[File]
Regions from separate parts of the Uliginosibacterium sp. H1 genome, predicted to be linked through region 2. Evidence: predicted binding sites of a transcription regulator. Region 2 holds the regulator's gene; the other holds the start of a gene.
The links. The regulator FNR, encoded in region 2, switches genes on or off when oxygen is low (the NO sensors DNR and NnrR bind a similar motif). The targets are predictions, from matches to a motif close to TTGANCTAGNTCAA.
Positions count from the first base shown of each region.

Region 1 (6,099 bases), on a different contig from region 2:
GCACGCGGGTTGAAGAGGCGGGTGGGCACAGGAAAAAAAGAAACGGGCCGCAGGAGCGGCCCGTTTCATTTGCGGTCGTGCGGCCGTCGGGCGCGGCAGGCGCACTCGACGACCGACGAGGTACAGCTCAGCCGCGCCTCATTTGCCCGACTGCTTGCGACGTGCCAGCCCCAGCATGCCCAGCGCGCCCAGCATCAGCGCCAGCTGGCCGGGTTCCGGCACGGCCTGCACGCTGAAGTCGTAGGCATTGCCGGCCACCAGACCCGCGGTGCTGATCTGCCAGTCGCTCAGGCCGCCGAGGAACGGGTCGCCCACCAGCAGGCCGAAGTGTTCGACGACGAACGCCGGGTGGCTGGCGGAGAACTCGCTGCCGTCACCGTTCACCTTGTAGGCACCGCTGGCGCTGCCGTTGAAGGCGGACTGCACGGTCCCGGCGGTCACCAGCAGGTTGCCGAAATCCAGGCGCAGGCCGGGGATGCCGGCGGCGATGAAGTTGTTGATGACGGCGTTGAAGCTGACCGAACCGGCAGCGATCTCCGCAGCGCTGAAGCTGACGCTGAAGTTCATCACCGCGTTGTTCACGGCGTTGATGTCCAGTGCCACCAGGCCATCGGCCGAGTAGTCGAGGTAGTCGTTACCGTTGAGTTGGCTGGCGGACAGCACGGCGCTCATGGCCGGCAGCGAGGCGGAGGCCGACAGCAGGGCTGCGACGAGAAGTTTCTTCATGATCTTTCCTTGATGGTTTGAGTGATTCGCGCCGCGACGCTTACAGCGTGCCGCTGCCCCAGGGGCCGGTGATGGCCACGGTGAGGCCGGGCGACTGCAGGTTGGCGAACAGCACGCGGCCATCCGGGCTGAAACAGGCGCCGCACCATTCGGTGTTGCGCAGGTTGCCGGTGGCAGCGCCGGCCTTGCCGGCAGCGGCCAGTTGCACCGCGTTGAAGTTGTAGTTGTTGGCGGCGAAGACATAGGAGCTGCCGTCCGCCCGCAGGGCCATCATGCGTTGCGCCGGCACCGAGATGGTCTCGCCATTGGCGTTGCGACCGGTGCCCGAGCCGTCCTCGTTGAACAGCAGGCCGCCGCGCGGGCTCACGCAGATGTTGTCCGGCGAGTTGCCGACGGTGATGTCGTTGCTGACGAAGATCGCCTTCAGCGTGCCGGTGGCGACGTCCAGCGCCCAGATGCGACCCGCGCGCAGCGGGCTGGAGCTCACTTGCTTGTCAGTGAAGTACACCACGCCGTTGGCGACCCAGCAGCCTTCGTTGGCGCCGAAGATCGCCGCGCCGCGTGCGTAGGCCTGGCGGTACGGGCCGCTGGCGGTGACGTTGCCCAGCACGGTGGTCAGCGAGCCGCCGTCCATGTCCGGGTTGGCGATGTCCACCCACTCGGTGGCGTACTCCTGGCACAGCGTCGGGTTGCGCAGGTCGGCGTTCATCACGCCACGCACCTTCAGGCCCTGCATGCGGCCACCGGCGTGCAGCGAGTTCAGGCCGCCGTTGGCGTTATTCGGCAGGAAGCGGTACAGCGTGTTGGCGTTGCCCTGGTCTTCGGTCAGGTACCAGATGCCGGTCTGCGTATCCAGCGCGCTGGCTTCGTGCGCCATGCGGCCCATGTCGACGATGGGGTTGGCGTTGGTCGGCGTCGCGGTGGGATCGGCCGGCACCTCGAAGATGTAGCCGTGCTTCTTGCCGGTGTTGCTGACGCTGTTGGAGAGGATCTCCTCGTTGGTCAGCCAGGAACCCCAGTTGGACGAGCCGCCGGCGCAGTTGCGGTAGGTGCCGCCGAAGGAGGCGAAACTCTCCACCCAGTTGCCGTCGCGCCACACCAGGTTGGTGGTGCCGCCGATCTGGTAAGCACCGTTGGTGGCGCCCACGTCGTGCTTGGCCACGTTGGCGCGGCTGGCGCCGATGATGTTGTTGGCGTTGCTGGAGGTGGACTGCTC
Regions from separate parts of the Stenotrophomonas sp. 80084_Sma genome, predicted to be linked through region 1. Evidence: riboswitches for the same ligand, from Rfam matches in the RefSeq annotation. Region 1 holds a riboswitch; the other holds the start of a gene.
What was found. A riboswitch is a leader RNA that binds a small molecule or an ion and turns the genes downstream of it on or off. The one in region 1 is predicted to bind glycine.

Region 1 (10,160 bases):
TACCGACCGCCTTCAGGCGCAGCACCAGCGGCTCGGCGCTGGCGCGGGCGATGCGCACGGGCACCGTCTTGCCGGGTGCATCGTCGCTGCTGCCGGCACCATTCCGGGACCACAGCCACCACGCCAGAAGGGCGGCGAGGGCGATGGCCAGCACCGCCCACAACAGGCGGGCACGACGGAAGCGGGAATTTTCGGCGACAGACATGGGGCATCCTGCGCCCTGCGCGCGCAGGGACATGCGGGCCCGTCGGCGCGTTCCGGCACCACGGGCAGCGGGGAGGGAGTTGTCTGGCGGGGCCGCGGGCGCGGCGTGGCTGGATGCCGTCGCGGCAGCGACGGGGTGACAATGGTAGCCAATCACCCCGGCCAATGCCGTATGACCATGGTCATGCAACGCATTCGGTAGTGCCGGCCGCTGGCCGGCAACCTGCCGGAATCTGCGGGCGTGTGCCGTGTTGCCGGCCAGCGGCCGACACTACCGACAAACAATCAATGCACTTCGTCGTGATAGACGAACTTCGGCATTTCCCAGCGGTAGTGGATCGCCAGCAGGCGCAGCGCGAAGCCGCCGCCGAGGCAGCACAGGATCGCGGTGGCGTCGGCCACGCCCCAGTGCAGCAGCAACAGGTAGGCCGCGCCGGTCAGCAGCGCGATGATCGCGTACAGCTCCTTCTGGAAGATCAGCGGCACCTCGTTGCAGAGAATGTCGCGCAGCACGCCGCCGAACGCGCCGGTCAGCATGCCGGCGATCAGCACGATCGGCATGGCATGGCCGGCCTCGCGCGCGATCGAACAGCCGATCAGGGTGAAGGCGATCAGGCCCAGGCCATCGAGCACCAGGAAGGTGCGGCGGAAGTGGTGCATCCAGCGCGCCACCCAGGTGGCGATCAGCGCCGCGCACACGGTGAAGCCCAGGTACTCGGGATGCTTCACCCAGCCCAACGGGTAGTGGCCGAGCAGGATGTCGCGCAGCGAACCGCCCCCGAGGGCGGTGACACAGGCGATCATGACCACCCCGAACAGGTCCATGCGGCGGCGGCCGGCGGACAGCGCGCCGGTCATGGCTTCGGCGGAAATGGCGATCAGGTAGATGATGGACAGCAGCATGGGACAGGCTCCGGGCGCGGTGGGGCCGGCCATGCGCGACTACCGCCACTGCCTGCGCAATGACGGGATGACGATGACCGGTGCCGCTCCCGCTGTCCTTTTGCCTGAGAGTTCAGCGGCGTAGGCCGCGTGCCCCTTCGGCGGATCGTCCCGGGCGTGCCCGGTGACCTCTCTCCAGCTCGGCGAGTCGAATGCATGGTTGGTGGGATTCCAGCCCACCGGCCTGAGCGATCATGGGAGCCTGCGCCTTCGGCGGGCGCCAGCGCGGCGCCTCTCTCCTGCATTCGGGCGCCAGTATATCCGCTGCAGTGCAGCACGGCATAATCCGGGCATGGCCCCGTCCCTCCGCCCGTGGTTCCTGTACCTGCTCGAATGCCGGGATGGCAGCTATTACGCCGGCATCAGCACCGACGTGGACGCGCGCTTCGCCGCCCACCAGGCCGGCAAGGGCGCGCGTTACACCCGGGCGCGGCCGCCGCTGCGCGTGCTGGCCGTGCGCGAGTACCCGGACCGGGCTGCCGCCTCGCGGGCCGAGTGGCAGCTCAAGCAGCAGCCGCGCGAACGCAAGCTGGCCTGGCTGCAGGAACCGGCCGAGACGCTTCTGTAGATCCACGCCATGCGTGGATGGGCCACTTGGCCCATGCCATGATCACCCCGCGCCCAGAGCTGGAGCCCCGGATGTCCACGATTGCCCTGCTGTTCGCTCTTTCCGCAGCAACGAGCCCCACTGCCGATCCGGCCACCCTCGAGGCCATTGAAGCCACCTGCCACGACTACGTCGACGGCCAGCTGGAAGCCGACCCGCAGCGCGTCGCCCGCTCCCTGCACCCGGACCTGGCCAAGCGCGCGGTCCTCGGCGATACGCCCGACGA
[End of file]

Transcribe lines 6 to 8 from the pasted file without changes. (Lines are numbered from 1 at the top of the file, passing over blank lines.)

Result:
Regions from separate parts of the Stenotrophomonas sp. 80084_Sma genome, predicted to be linked through region 1. Evidence: riboswitches for the same ligand, from Rfam matches in the RefSeq annotation. Region 1 holds a riboswitch; the other holds the start of a gene.
What was found. A riboswitch is a leader RNA that binds a small molecule or an ion and turns the genes downstream of it on or off. The one in region 1 is predicted to bind glycine.

Region 1 (10,160 bases):